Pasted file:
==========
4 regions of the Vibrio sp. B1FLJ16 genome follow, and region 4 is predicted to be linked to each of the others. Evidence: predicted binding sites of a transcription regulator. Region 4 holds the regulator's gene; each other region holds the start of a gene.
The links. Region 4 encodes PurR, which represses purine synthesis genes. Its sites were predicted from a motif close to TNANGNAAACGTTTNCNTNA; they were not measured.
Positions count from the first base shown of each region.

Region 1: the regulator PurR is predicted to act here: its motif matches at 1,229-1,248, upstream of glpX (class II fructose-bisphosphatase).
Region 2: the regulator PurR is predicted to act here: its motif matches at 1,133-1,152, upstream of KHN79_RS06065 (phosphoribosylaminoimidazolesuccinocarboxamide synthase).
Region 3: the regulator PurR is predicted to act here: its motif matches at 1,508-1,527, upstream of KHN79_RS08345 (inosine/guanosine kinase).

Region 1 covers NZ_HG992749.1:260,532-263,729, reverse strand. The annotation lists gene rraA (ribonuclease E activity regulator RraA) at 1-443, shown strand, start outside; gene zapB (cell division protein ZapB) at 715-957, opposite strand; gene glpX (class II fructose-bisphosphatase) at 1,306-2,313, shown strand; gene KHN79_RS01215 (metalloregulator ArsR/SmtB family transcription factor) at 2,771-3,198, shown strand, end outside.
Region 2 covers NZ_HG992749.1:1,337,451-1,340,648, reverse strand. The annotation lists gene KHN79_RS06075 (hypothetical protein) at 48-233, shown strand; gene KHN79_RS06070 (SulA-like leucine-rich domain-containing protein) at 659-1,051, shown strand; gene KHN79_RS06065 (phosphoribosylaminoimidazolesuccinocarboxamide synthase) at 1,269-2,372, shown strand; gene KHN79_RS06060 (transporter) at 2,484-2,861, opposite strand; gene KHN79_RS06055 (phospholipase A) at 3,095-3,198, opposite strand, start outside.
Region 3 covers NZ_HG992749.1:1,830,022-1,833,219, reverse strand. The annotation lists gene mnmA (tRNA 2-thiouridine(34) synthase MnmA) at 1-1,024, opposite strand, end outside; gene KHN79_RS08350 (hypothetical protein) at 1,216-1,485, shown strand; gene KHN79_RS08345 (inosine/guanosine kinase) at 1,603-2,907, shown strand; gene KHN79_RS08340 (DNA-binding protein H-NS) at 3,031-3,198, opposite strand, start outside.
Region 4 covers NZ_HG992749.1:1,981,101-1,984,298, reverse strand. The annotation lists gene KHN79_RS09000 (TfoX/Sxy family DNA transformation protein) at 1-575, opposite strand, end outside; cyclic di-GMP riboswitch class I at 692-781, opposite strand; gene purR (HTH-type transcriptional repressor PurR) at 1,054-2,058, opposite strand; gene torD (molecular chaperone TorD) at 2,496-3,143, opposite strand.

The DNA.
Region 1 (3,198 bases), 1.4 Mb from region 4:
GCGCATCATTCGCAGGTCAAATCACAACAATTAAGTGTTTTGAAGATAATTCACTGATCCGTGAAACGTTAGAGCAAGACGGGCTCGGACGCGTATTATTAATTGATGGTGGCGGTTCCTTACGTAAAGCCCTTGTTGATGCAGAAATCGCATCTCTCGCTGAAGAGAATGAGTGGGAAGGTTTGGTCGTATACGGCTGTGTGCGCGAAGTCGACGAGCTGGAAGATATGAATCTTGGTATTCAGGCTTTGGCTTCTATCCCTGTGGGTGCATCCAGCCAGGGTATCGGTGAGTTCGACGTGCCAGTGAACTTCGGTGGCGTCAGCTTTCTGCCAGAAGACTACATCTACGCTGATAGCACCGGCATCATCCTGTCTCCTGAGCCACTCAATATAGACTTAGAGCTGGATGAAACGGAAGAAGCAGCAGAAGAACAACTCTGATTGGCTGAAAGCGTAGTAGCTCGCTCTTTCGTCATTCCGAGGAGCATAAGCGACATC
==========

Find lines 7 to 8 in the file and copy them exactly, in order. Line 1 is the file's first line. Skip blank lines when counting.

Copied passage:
Region 1 covers NZ_HG992749.1:260,532-263,729, reverse strand. The annotation lists gene rraA (ribonuclease E activity regulator RraA) at 1-443, shown strand, start outside; gene zapB (cell division protein ZapB) at 715-957, opposite strand; gene glpX (class II fructose-bisphosphatase) at 1,306-2,313, shown strand; gene KHN79_RS01215 (metalloregulator ArsR/SmtB family transcription factor) at 2,771-3,198, shown strand, end outside.
Region 2 covers NZ_HG992749.1:1,337,451-1,340,648, reverse strand. The annotation lists gene KHN79_RS06075 (hypothetical protein) at 48-233, shown strand; gene KHN79_RS06070 (SulA-like leucine-rich domain-containing protein) at 659-1,051, shown strand; gene KHN79_RS06065 (phosphoribosylaminoimidazolesuccinocarboxamide synthase) at 1,269-2,372, shown strand; gene KHN79_RS06060 (transporter) at 2,484-2,861, opposite strand; gene KHN79_RS06055 (phospholipase A) at 3,095-3,198, opposite strand, start outside.